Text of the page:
When I was a little girl (waaaaaay back in the early ‘70s), I watched “The Doris Day Show” and Doris sang the theme song “Que Sera, Sera” in such a breezy, lilting way that I believed every word of it:
When I was just a little girlI asked my mother, what will I beWill I be pretty, will I be richHere's what she said to me.Que Sera, Sera,Whatever will be, will beThe future's not ours, to seeQue Sera, SeraWhat will be, will be.
Life was destiny and fate and a big jar of peanut butter. But as I got older, particularly since I turned 40 almost six years ago, I began to understand that there’s a lot about life I am responsible for, separate from “que sera, sera,” the things I cannot change or prevent.
The word “karma” is often (mis)understood in our culture as “what goes around, comes around,” and we hear it most often used to explain someone’s ill fate or as future punishment for wrong doing, a “karma’s gonna bite him in the ass” kind of thing.
But karma isn’t schadenfreude, which means to delight in another's misfortune, nor should it be seen as destiny or fate. Karma isn’t positive or negative. It doesn’t have a conscience or the mind of a deity. We create it. To an extent it is “what goes around, comes around,” but it’s so much more.
I had a helluva time last week dealing with things within my control and things outside my control. So it was like a drink of water in the desert (or “fate,” perhaps?) that I read this teaching by Buddhist nun Pema Chodron:
“According to the law of karma, every action has a result. If you stay in bed all day with the covers over your head, if you overeat for the millionth time in your life, if you get drunk, if you get stoned, you know that’s going to depress you and make you more discouraged, if it’s just this habitual thing that you think is going to make you feel better. The older you get, the more you know how it just makes you feel more wretched. The law of karma says, ‘Well, how do you want to feel tomorrow, next week, next year, five years from now, ten years from now?’”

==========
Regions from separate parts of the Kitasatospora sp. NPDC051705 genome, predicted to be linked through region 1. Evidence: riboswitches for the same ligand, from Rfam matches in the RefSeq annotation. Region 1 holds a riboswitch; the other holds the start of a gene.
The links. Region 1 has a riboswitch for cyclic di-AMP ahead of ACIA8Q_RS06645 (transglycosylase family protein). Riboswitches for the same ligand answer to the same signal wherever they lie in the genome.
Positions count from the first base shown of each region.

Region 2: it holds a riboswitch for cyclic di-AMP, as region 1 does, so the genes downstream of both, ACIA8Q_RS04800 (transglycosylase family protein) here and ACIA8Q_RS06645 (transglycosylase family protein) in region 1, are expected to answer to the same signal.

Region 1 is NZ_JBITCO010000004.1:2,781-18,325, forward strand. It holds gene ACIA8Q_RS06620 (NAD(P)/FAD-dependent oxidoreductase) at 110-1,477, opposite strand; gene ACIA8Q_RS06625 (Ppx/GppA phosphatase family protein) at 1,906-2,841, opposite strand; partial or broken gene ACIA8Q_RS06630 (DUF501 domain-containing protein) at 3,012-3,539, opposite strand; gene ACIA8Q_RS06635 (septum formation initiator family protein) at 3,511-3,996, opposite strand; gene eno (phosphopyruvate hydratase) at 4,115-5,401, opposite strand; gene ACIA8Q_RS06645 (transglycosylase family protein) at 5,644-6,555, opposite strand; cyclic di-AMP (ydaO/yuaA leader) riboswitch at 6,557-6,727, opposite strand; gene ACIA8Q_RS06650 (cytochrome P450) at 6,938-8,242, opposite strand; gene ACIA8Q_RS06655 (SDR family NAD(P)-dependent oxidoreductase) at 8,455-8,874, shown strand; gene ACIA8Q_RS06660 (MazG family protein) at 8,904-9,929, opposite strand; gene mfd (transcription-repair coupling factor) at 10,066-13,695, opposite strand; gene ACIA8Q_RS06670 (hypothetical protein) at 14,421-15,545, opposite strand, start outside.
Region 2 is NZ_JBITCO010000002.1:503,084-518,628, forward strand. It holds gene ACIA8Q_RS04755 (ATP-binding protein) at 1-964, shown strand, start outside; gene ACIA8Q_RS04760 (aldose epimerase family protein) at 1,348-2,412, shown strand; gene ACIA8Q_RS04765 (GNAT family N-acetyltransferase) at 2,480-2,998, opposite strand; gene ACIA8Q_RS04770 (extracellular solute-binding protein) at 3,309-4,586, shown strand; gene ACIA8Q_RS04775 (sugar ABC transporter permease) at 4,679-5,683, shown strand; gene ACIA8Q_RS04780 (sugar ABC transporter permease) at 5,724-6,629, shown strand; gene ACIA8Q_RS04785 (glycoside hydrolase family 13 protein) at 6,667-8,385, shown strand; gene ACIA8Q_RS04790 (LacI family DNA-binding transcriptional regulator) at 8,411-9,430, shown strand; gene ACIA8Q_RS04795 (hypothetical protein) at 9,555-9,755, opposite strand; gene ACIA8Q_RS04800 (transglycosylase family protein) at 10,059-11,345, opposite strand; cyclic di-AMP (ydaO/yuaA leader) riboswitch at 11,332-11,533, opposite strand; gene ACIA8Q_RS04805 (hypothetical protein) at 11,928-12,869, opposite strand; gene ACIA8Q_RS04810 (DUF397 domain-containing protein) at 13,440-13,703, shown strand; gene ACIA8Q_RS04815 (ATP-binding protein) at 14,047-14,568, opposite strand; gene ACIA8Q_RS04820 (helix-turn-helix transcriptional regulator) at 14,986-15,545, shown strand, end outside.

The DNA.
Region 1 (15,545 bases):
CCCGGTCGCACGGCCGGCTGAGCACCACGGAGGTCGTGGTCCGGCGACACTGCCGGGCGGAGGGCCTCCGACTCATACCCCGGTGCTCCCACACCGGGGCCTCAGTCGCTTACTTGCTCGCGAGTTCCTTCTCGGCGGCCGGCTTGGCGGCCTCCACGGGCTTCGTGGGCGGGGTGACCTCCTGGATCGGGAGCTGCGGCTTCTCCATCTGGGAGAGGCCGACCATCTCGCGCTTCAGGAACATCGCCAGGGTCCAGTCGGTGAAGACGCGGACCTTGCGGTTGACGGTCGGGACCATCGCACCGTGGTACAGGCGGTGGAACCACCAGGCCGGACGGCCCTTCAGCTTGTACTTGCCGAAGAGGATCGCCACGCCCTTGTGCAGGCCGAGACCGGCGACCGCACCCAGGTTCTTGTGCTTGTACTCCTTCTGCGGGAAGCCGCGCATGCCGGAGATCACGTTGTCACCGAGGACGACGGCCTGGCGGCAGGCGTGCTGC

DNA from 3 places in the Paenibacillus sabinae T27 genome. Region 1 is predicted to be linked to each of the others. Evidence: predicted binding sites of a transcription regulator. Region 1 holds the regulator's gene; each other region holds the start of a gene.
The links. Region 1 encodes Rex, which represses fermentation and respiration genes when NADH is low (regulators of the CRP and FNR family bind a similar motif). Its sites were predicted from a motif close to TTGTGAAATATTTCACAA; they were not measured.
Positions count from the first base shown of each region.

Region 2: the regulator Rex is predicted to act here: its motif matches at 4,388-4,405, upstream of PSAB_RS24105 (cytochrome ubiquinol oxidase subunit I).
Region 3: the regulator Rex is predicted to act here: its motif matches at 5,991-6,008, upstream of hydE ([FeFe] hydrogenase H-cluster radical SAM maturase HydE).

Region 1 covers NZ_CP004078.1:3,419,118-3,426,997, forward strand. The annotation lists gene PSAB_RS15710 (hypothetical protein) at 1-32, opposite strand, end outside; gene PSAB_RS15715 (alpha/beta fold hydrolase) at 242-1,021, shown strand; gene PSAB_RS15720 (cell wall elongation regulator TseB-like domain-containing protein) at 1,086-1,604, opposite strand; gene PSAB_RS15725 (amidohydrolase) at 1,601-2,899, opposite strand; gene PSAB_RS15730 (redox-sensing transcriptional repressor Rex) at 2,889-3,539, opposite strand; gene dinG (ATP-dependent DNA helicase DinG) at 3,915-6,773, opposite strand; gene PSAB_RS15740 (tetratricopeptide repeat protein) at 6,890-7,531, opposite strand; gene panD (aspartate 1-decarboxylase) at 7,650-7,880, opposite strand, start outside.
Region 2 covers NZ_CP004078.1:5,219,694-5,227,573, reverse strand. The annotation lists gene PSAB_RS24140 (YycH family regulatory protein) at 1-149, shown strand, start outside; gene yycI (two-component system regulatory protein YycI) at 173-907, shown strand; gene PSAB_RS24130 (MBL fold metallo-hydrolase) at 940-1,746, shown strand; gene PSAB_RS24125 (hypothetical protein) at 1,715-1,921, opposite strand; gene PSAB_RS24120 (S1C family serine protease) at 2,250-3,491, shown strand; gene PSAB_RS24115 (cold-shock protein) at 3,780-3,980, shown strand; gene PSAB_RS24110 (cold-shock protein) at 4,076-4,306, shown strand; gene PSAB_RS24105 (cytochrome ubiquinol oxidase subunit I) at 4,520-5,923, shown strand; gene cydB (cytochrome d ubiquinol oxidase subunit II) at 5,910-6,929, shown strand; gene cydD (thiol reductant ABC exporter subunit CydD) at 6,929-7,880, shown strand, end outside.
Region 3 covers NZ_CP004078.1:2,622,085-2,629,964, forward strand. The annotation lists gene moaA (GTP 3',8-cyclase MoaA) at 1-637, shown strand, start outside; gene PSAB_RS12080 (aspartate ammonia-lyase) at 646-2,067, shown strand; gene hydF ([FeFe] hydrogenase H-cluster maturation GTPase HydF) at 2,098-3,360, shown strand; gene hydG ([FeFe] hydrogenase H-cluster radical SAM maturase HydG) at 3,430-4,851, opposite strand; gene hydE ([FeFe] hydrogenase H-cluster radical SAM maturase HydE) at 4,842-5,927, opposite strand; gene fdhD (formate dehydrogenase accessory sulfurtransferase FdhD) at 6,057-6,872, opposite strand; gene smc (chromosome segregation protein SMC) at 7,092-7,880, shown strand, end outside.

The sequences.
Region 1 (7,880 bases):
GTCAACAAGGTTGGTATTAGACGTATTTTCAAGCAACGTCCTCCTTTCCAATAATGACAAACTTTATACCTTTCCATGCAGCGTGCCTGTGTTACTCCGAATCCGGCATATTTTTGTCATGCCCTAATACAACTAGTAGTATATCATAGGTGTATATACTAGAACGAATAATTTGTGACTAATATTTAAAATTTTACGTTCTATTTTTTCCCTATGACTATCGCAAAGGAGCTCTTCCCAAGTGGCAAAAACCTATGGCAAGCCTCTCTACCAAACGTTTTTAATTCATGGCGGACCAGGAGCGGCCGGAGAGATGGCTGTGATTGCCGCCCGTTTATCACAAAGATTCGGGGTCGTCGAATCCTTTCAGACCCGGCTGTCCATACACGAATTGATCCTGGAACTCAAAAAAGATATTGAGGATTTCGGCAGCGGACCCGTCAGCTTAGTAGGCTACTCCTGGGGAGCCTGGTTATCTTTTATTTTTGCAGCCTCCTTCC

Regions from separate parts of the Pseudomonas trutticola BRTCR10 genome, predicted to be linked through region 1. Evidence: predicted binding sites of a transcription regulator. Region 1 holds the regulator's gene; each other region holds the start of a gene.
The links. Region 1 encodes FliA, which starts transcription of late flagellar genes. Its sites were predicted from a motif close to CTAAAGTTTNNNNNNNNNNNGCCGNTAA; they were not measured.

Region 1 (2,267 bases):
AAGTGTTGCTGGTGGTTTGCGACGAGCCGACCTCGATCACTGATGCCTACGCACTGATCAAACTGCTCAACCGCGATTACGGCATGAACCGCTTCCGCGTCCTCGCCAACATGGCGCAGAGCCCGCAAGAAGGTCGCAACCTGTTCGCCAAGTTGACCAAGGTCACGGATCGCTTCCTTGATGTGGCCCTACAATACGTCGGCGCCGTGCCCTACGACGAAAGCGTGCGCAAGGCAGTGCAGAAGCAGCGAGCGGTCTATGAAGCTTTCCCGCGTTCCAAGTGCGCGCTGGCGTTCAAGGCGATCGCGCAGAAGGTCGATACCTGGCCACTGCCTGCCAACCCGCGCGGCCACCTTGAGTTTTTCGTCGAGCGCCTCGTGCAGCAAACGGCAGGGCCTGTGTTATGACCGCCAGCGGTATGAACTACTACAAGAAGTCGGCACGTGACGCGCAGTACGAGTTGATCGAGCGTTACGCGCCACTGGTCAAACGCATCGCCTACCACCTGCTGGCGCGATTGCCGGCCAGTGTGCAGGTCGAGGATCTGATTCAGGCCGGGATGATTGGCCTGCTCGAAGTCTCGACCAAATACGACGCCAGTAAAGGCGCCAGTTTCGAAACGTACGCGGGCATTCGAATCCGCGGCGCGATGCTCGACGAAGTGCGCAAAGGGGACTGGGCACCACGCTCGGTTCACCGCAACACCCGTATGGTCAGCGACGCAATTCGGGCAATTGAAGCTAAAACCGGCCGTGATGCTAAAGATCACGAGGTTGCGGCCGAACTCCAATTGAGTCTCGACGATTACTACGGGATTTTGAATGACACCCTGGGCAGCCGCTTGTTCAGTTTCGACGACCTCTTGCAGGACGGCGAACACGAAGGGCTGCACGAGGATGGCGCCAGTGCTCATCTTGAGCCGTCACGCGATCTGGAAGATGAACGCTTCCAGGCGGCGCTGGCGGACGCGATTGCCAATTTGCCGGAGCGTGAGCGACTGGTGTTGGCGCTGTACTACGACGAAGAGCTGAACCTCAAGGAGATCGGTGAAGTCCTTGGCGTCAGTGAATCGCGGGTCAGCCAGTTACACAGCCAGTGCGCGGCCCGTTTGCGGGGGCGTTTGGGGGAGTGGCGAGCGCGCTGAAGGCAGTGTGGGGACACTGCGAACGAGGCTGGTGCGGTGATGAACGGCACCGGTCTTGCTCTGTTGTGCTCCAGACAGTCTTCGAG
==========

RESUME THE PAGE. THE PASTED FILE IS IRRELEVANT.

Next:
Now here’s the kicker:
“It’s up to you how to use your life. It doesn’t mean you have to be the best one at cheering up, or that your habitual tendencies never get the better of you. It just has to do with this sense of reminding yourself. The law of karma is that we sow the seeds and reap the fruit…So when you find yourself in a dark place where you’ve been countless, countless times, you can think, ‘Maybe it’s time to get a little golden spade and dig myself out of this place.’”
So I found my little spade (it’s in the garage next to my bound-and-gagged fat chick and Negative Nelly) and dug in the ground until I could say again for the MILLIONTH time, “I’m the one, ME, Lynn Haraldson-Bering, who controls what goes in my mouth, how I move my legs and arms, and what I see in the mirror. I’m the only one who can either allow what someone else says to turn me upside down or to see that their words are their truth, not mine, and to see the beauty in differing points of view.”
Guaranteed there will be a next time and a next time and a 2,000,000th time that I’ll have to find that spade and dig myself out of that space. But each time I do, it gets a little easier.
If there’s one thing the deaths of Farrah Fawcett and Michael Jackson can teach us it’s that we don’t know if we’ll be here tomorrow. So as long as we’re here, we can use the time to made amends with our bodies – to learn and to grow and to heal, to NOT put that food in our mouths and to GET on that treadmill or elliptical, and to LOOK in the mirror and SEE beauty simply because we are who we are with all of our stretch marks and flab, because there is also lovely skin and cute freckles and sparkly eyes and a good hair day once in awhile.
“Que sera, sera” only works for things beyond our control. To help me remember this, I bought a piece of wood carved with the saying “What will be is up to me” and I keep it on the shelf in my office that holds other important reminders: photos of my children and grandchildren, and a card from my husband that says, “Do you know what I love most about us? You.”
Today I choose to stay present and to stay on course for where I want to be tomorrow, five years from now and ten years from now. Today I will remember the rule of karma.